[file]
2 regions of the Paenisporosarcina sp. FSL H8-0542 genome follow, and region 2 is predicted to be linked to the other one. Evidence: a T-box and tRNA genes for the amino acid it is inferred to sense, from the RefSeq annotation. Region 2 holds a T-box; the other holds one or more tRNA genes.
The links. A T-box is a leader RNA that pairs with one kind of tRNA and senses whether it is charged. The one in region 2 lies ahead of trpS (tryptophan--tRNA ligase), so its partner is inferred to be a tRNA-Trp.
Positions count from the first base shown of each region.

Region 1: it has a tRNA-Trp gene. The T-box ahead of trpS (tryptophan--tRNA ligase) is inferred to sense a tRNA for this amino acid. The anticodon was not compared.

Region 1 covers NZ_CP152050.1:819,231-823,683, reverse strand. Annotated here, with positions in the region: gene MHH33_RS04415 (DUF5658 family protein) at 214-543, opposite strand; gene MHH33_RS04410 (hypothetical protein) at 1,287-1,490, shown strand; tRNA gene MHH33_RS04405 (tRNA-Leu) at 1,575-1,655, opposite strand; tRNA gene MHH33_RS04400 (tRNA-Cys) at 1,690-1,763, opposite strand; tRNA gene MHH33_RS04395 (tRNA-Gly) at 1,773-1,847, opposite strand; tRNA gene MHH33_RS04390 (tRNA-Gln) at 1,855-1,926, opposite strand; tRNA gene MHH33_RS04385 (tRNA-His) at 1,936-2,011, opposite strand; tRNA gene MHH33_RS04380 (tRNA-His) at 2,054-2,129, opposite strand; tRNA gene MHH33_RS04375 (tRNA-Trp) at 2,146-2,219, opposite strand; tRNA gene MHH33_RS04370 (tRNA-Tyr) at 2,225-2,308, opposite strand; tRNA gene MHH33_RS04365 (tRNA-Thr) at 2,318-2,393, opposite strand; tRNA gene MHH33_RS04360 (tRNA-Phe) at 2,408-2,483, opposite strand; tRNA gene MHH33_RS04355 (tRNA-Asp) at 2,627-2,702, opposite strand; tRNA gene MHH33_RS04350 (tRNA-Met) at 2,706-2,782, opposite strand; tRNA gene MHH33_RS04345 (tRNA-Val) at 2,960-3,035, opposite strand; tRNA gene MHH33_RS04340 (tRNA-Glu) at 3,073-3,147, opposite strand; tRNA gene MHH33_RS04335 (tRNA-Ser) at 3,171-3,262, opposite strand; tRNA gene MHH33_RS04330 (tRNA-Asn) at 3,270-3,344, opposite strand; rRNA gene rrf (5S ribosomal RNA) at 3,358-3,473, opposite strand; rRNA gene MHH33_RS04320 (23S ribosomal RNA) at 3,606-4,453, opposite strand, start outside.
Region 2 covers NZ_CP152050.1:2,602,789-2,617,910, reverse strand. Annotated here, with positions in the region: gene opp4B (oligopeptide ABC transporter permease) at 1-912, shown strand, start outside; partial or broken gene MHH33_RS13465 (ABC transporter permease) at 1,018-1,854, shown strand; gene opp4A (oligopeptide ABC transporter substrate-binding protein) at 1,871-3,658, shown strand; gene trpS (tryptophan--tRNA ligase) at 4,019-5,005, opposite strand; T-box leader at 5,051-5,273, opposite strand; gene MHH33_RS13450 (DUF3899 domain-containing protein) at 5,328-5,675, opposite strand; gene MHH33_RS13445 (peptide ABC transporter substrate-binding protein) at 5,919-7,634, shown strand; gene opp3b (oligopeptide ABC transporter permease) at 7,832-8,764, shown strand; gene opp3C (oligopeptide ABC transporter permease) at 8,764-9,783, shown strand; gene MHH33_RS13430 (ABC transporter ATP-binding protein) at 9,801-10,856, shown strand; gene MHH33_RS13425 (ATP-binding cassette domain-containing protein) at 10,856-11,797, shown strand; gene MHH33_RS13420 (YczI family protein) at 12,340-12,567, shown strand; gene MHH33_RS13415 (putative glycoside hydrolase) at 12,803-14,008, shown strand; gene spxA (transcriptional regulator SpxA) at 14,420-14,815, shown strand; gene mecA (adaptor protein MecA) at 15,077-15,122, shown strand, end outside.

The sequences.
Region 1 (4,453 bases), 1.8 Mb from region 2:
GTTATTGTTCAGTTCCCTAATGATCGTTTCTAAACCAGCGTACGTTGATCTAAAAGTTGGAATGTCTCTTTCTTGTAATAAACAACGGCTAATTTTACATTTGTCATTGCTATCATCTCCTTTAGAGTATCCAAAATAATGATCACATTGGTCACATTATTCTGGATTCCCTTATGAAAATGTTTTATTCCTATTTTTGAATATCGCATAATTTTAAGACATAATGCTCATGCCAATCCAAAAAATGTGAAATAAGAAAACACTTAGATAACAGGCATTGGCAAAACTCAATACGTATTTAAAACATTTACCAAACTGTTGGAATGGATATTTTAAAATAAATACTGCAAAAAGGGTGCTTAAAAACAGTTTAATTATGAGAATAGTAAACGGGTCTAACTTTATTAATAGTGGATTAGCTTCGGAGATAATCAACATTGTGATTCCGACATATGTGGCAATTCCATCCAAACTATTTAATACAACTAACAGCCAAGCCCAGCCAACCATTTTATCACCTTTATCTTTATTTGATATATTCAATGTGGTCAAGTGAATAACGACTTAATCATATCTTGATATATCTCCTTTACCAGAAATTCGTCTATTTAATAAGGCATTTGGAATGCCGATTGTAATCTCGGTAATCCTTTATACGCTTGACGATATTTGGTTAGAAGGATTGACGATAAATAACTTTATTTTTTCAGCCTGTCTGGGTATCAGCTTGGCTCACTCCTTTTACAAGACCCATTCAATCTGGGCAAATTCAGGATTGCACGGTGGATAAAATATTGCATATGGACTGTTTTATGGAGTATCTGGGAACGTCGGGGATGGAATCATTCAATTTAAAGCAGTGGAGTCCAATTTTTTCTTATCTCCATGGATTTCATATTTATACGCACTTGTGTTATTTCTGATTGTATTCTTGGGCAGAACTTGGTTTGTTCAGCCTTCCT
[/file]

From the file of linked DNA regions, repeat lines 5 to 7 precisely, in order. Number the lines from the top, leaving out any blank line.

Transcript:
Region 1 covers NZ_CP152050.1:819,231-823,683, reverse strand. Annotated here, with positions in the region: gene MHH33_RS04415 (DUF5658 family protein) at 214-543, opposite strand; gene MHH33_RS04410 (hypothetical protein) at 1,287-1,490, shown strand; tRNA gene MHH33_RS04405 (tRNA-Leu) at 1,575-1,655, opposite strand; tRNA gene MHH33_RS04400 (tRNA-Cys) at 1,690-1,763, opposite strand; tRNA gene MHH33_RS04395 (tRNA-Gly) at 1,773-1,847, opposite strand; tRNA gene MHH33_RS04390 (tRNA-Gln) at 1,855-1,926, opposite strand; tRNA gene MHH33_RS04385 (tRNA-His) at 1,936-2,011, opposite strand; tRNA gene MHH33_RS04380 (tRNA-His) at 2,054-2,129, opposite strand; tRNA gene MHH33_RS04375 (tRNA-Trp) at 2,146-2,219, opposite strand; tRNA gene MHH33_RS04370 (tRNA-Tyr) at 2,225-2,308, opposite strand; tRNA gene MHH33_RS04365 (tRNA-Thr) at 2,318-2,393, opposite strand; tRNA gene MHH33_RS04360 (tRNA-Phe) at 2,408-2,483, opposite strand; tRNA gene MHH33_RS04355 (tRNA-Asp) at 2,627-2,702, opposite strand; tRNA gene MHH33_RS04350 (tRNA-Met) at 2,706-2,782, opposite strand; tRNA gene MHH33_RS04345 (tRNA-Val) at 2,960-3,035, opposite strand; tRNA gene MHH33_RS04340 (tRNA-Glu) at 3,073-3,147, opposite strand; tRNA gene MHH33_RS04335 (tRNA-Ser) at 3,171-3,262, opposite strand; tRNA gene MHH33_RS04330 (tRNA-Asn) at 3,270-3,344, opposite strand; rRNA gene rrf (5S ribosomal RNA) at 3,358-3,473, opposite strand; rRNA gene MHH33_RS04320 (23S ribosomal RNA) at 3,606-4,453, opposite strand, start outside.
Region 2 covers NZ_CP152050.1:2,602,789-2,617,910, reverse strand. Annotated here, with positions in the region: gene opp4B (oligopeptide ABC transporter permease) at 1-912, shown strand, start outside; partial or broken gene MHH33_RS13465 (ABC transporter permease) at 1,018-1,854, shown strand; gene opp4A (oligopeptide ABC transporter substrate-binding protein) at 1,871-3,658, shown strand; gene trpS (tryptophan--tRNA ligase) at 4,019-5,005, opposite strand; T-box leader at 5,051-5,273, opposite strand; gene MHH33_RS13450 (DUF3899 domain-containing protein) at 5,328-5,675, opposite strand; gene MHH33_RS13445 (peptide ABC transporter substrate-binding protein) at 5,919-7,634, shown strand; gene opp3b (oligopeptide ABC transporter permease) at 7,832-8,764, shown strand; gene opp3C (oligopeptide ABC transporter permease) at 8,764-9,783, shown strand; gene MHH33_RS13430 (ABC transporter ATP-binding protein) at 9,801-10,856, shown strand; gene MHH33_RS13425 (ATP-binding cassette domain-containing protein) at 10,856-11,797, shown strand; gene MHH33_RS13420 (YczI family protein) at 12,340-12,567, shown strand; gene MHH33_RS13415 (putative glycoside hydrolase) at 12,803-14,008, shown strand; gene spxA (transcriptional regulator SpxA) at 14,420-14,815, shown strand; gene mecA (adaptor protein MecA) at 15,077-15,122, shown strand, end outside.

The sequences.